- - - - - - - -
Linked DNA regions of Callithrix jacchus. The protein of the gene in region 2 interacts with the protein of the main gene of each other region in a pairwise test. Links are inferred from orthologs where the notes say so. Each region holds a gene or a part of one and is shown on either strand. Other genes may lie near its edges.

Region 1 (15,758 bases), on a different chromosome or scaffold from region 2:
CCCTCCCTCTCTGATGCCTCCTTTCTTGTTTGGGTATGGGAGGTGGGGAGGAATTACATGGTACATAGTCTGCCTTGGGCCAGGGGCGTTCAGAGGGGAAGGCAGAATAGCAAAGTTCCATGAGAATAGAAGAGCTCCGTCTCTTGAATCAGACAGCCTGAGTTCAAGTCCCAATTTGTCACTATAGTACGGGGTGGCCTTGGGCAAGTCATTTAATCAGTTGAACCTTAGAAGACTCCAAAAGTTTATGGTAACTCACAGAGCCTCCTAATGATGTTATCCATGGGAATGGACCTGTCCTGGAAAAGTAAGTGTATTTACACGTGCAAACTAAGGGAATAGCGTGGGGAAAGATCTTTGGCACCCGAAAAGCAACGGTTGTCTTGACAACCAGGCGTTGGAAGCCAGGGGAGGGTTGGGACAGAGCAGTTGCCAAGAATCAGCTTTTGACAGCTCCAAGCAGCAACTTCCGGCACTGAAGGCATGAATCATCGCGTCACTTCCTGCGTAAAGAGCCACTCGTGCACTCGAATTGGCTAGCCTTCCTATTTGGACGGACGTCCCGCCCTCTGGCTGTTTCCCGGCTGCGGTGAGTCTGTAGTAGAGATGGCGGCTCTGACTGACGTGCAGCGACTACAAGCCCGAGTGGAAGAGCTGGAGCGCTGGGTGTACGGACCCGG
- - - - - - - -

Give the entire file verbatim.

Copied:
Linked DNA regions of Callithrix jacchus. The protein of the gene in region 2 interacts with the protein of the main gene of each other region in a pairwise test. Links are inferred from orthologs where the notes say so. Each region holds a gene or a part of one and is shown on either strand. Other genes may lie near its edges.

Region 1 (15,758 bases), on a different chromosome or scaffold from region 2:
CCCTCCCTCTCTGATGCCTCCTTTCTTGTTTGGGTATGGGAGGTGGGGAGGAATTACATGGTACATAGTCTGCCTTGGGCCAGGGGCGTTCAGAGGGGAAGGCAGAATAGCAAAGTTCCATGAGAATAGAAGAGCTCCGTCTCTTGAATCAGACAGCCTGAGTTCAAGTCCCAATTTGTCACTATAGTACGGGGTGGCCTTGGGCAAGTCATTTAATCAGTTGAACCTTAGAAGACTCCAAAAGTTTATGGTAACTCACAGAGCCTCCTAATGATGTTATCCATGGGAATGGACCTGTCCTGGAAAAGTAAGTGTATTTACACGTGCAAACTAAGGGAATAGCGTGGGGAAAGATCTTTGGCACCCGAAAAGCAACGGTTGTCTTGACAACCAGGCGTTGGAAGCCAGGGGAGGGTTGGGACAGAGCAGTTGCCAAGAATCAGCTTTTGACAGCTCCAAGCAGCAACTTCCGGCACTGAAGGCATGAATCATCGCGTCACTTCCTGCGTAAAGAGCCACTCGTGCACTCGAATTGGCTAGCCTTCCTATTTGGACGGACGTCCCGCCCTCTGGCTGTTTCCCGGCTGCGGTGAGTCTGTAGTAGAGATGGCGGCTCTGACTGACGTGCAGCGACTACAAGCCCGAGTGGAAGAGCTGGAGCGCTGGGTGTACGGACCCGG